1000 couples ready to cross Tasman now same-sex marriage legal here, and some are also expected from Asia.
About 1000 Australian gay couples say they intend to marry in New Zealand in the wake of legislation that came into force yesterday.
Australian Marriage Equality deputy director Ivan Hinton said some gay couples from Southeast Asia would also probably marry in New Zealand because this was the first nation in the Asia-Pacific region to legalise same-sex weddings.
"Otherwise you'd be going to Canada or South America or Europe, so New Zealand is incredibly accessible," he said. His organisation ran an online poll just after the law was passed in April asking who intended to marry here and received almost 1000 responses within three days.
Births, Deaths and Marriages were notified of 15 same-sex couples who married yesterday.
There were three in Auckland, two in Christchurch, two in Dunedin, one in Nelson, one in Queenstown, two in Rotorua and four in Wellington.
The Registrar-General of Births, Deaths and Marriages, Jeff Montgomery, said 156 of the 977 marriage forms downloaded from the Internal Affairs Department website last week were for couples applying from overseas.
Tourism NZ Australia general manager Tim Burgess said 300 couples entered a competition run through the Sydney gay newspaper Star Observer to become the first Australian same-sex couple to marry in New Zealand. Winners Paul McCarthy and Trent Kandler from Newcastle, north of Sydney, married at Te Papa in Wellington yesterday.
"That is an indication that 300 couples were keen to come and do it in public in front of cameras, so that 1000 number seems entirely feasible," Mr Burgess said.
The partnership with the Star Observer did not involve any payment, he said. Wellington partners picked up the costs of the wedding, and the total cost of the campaign to Tourism NZ was less than $10,000.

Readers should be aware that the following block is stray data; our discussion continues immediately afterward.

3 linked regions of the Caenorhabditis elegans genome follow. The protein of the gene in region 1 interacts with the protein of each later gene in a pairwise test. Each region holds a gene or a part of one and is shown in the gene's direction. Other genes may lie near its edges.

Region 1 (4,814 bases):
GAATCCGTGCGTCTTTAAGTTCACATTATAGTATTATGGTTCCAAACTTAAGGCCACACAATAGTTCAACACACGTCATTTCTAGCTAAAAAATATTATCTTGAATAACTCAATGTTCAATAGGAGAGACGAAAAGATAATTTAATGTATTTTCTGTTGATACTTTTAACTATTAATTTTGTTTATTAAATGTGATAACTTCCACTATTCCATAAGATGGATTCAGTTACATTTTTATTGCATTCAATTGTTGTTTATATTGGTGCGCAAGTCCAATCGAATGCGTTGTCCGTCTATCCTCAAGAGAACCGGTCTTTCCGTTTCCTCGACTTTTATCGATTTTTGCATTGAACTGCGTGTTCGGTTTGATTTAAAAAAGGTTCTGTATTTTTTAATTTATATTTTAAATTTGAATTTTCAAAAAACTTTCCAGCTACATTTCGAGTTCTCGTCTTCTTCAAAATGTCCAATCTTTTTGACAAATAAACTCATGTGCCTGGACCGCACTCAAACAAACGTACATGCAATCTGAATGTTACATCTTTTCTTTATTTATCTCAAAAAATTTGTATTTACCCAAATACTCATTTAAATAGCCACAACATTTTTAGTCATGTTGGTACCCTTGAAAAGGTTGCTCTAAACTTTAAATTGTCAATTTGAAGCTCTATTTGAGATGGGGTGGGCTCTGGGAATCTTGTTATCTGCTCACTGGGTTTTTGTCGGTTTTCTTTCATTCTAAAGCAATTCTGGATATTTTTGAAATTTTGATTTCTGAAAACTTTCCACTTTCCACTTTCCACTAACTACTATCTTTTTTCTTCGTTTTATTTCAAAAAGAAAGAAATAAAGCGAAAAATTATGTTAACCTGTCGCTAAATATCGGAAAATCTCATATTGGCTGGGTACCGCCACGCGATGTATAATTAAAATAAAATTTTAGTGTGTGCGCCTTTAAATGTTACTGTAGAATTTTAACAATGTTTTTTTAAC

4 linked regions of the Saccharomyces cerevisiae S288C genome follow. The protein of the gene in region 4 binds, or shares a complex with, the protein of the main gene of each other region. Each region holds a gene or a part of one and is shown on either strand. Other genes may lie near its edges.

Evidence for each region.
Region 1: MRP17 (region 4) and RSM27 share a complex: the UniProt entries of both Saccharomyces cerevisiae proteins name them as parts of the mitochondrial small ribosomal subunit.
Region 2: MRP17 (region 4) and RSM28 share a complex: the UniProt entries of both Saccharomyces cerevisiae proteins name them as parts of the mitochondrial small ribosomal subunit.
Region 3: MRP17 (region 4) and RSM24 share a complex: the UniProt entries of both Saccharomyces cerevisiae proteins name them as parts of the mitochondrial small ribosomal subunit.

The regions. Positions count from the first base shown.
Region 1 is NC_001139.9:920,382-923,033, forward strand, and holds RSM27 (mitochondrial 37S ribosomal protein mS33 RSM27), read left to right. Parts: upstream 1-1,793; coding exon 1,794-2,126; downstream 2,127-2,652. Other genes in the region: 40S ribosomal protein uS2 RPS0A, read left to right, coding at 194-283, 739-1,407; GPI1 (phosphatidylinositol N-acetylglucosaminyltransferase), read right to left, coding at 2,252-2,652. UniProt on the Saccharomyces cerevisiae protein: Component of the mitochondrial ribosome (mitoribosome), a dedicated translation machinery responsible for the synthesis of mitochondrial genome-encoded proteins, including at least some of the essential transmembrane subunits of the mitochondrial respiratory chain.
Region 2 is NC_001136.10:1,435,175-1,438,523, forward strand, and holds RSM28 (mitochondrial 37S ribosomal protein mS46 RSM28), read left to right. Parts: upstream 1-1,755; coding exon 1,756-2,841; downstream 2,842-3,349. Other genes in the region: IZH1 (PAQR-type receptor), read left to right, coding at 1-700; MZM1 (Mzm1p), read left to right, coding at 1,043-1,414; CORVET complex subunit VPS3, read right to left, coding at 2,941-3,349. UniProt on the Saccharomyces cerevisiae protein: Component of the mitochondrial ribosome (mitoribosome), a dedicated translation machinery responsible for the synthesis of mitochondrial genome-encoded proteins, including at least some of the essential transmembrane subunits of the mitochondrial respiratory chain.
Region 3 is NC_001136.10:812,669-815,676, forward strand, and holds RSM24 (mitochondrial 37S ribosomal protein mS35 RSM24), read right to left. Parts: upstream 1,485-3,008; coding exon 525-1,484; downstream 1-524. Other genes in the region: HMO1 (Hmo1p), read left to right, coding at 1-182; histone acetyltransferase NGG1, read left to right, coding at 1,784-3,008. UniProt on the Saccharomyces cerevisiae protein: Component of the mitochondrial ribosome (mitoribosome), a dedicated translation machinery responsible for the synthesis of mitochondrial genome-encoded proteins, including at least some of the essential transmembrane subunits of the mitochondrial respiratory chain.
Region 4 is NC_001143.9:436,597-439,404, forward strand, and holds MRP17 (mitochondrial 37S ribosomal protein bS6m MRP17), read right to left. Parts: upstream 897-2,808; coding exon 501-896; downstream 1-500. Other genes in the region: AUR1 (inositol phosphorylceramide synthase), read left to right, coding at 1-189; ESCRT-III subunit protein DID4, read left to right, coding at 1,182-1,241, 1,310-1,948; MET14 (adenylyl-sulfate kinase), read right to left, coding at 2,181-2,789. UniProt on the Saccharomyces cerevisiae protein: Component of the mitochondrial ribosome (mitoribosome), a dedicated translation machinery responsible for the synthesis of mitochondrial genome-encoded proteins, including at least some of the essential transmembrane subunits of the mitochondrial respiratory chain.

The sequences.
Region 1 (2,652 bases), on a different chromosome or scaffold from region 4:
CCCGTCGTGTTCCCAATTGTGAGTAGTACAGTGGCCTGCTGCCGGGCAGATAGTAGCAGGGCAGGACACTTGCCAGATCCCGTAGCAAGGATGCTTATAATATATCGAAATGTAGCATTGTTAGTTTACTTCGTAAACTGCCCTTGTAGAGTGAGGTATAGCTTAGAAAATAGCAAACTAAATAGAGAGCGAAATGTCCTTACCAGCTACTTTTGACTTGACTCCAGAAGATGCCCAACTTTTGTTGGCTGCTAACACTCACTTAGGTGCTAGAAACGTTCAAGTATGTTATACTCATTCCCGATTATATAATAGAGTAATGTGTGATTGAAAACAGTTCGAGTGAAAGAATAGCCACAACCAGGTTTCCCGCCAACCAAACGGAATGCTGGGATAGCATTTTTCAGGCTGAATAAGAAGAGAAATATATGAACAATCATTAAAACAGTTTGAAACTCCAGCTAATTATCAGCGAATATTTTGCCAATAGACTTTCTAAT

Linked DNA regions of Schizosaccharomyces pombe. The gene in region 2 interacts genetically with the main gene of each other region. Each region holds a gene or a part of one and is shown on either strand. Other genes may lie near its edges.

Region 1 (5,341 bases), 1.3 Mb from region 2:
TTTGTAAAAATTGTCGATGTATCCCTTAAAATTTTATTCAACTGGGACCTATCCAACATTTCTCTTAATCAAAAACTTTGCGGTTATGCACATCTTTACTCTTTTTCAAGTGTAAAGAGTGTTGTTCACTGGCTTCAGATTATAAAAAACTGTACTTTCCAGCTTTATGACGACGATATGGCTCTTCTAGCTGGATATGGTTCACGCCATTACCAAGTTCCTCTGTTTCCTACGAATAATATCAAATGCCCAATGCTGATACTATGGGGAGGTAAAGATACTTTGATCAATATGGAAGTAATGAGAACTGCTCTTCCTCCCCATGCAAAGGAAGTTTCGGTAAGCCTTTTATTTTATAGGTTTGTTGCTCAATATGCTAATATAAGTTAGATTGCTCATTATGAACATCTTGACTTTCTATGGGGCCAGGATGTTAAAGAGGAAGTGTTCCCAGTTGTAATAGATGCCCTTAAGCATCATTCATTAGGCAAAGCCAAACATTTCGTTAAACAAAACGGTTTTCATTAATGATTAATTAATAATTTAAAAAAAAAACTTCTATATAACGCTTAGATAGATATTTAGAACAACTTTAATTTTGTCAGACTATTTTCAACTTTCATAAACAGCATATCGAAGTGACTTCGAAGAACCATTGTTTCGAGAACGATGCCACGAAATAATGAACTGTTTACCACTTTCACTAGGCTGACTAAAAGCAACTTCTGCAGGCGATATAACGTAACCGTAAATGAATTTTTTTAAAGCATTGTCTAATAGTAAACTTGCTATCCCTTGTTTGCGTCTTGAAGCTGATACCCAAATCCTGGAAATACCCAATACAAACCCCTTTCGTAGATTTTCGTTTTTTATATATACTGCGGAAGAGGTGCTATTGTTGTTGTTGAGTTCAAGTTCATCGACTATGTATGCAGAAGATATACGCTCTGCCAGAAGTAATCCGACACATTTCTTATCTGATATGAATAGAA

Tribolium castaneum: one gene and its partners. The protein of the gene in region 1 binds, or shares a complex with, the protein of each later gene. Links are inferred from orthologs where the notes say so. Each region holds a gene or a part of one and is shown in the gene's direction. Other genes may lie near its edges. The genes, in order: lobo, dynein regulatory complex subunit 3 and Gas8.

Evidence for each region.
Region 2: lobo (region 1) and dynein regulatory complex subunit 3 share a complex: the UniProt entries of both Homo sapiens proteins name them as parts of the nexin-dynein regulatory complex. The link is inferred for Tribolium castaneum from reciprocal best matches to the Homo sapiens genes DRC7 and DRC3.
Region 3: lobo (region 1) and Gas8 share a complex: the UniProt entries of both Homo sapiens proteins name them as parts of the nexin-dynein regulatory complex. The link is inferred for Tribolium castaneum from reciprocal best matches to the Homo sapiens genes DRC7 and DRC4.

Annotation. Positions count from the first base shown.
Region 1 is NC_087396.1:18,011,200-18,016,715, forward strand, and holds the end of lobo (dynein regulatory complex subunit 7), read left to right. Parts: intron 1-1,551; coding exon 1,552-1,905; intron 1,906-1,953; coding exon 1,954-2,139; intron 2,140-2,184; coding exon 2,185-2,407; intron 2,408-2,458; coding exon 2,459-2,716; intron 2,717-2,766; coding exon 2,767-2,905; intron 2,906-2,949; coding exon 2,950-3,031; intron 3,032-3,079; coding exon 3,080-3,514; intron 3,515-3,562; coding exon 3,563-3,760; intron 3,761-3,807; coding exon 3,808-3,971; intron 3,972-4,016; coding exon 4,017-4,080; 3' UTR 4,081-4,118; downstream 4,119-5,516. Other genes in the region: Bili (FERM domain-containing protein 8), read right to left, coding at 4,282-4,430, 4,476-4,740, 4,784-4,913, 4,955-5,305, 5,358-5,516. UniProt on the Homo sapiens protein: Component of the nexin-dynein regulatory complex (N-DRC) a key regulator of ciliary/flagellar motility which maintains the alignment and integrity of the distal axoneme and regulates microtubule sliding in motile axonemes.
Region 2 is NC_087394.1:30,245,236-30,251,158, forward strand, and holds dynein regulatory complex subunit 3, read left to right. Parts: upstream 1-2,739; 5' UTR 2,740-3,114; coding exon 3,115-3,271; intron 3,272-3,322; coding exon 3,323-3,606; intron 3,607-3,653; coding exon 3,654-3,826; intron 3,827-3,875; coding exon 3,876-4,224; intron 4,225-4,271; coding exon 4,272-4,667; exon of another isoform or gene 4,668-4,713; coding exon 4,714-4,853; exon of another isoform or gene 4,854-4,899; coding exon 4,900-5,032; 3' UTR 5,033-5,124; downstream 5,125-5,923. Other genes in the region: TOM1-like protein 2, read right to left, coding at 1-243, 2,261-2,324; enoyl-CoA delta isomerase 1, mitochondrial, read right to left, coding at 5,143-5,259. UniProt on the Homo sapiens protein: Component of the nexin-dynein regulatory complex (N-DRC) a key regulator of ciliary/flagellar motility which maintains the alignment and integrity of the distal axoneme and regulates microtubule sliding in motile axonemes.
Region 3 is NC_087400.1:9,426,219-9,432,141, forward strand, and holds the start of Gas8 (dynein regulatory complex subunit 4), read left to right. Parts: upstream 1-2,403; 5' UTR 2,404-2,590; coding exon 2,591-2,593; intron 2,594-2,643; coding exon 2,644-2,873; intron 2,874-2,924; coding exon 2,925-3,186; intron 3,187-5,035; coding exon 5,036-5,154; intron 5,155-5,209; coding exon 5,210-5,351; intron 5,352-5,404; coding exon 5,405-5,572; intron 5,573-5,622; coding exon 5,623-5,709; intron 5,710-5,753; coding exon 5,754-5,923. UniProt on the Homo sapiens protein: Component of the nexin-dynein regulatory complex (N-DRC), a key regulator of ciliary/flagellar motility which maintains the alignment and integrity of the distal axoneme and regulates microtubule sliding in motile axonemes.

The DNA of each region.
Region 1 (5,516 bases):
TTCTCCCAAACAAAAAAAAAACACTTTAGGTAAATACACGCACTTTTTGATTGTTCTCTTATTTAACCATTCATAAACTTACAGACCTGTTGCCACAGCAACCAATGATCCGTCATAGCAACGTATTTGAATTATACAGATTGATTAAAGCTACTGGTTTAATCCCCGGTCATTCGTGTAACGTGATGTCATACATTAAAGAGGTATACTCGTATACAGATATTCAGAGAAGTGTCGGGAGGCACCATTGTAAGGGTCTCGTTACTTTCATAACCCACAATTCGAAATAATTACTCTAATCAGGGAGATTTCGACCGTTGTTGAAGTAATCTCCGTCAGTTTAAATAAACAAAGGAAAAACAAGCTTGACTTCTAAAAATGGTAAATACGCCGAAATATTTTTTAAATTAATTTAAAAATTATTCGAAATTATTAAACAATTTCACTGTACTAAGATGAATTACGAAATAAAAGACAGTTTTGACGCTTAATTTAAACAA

Tourism NZ believes this country earns about $160 million a year from between 30,000 and 45,000 couples who come for honeymoons, and an extra 1000 honeymooners might spend about $4 million to $5 million.
Australian Census figures show that same-sex couples have increased from 0.3 per cent of all couples in 1996 to 0.7 per cent, or 33,700 couples, in the 2011 Census.
New Zealand's 2006 Census found that 0.7 per cent of Kiwi couples were in same-sex relationships.
In both countries, homosexual couples are younger, much better educated and better paid than heterosexual couples, although the pay differences partly reflect more heterosexual women (and some men) taking time out of paid work to bring up children.
In Australia, 1.6 per cent of partnered young people aged 15 to 24, but only 0.1 per cent of partnered seniors aged 65-plus, were in same-sex relationships in 2011. The comparable New Zealand data for 2006 were 1.6 per cent and 0.2 per cent.
The proportions of same-sex couples were highest in Sydney and Canberra (1.1 per cent) in 2011, and in Wellington (1.1 per cent) and Auckland (0.9 per cent) in 2006, with the lowest percentages in rural areas.
Mr Hinton said New Zealand's advantage in the gay wedding business might be short-lived; a gay marriage bill is expected to be passed in the next few months in the Australian Capital Territory (Canberra).
Prime Minister Kevin Rudd has promised a federal bill if Labor wins next month's election.
But Mr Hinton said New Zealand would still have a scenic advantage over Canberra. He and his partner honeymooned here after marrying in Canada and returned later "because it was such a beautiful place".
* 1996 0.3 per cent
* 2001 0.5 per cent
* 2006 0.6 per cent
* 2011 0.7 per cent
* 2006 0.7 per cent.